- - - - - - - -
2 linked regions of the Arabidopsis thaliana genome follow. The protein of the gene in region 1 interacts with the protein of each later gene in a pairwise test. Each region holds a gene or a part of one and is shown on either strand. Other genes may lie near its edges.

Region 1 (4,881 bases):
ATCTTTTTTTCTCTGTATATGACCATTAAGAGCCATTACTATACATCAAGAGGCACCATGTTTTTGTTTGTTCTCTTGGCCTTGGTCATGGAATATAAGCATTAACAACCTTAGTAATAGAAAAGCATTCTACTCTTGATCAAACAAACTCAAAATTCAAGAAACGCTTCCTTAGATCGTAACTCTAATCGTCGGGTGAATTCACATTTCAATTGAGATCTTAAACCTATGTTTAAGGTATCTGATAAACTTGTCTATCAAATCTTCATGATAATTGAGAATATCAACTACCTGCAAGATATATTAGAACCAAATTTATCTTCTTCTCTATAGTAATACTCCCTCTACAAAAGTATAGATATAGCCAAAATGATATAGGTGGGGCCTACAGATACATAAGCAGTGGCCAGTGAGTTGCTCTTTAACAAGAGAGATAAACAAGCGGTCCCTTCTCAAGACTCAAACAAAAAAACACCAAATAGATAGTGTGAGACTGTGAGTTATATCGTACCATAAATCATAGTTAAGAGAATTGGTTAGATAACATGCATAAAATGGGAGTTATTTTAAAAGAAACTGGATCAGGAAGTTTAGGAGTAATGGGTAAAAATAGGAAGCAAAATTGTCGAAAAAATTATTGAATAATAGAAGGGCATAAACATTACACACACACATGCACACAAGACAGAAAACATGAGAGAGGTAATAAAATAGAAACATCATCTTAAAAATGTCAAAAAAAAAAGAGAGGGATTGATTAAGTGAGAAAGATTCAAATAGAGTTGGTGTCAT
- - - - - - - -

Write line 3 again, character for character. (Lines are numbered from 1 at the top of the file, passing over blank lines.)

ATCTTTTTTTCTCTGTATATGACCATTAAGAGCCATTACTATACATCAAGAGGCACCATGTTTTTGTTTGTTCTCTTGGCCTTGGTCATGGAATATAAGCATTAACAACCTTAGTAATAGAAAAGCATTCTACTCTTGATCAAACAAACTCAAAATTCAAGAAACGCTTCCTTAGATCGTAACTCTAATCGTCGGGTGAATTCACATTTCAATTGAGATCTTAAACCTATGTTTAAGGTATCTGATAAACTTGTCTATCAAATCTTCATGATAATTGAGAATATCAACTACCTGCAAGATATATTAGAACCAAATTTATCTTCTTCTCTATAGTAATACTCCCTCTACAAAAGTATAGATATAGCCAAAATGATATAGGTGGGGCCTACAGATACATAAGCAGTGGCCAGTGAGTTGCTCTTTAACAAGAGAGATAAACAAGCGGTCCCTTCTCAAGACTCAAACAAAAAAACACCAAATAGATAGTGTGAGACTGTGAGTTATATCGTACCATAAATCATAGTTAAGAGAATTGGTTAGATAACATGCATAAAATGGGAGTTATTTTAAAAGAAACTGGATCAGGAAGTTTAGGAGTAATGGGTAAAAATAGGAAGCAAAATTGTCGAAAAAATTATTGAATAATAGAAGGGCATAAACATTACACACACACATGCACACAAGACAGAAAACATGAGAGAGGTAATAAAATAGAAACATCATCTTAAAAATGTCAAAAAAAAAAGAGAGGGATTGATTAAGTGAGAAAGATTCAAATAGAGTTGGTGTCAT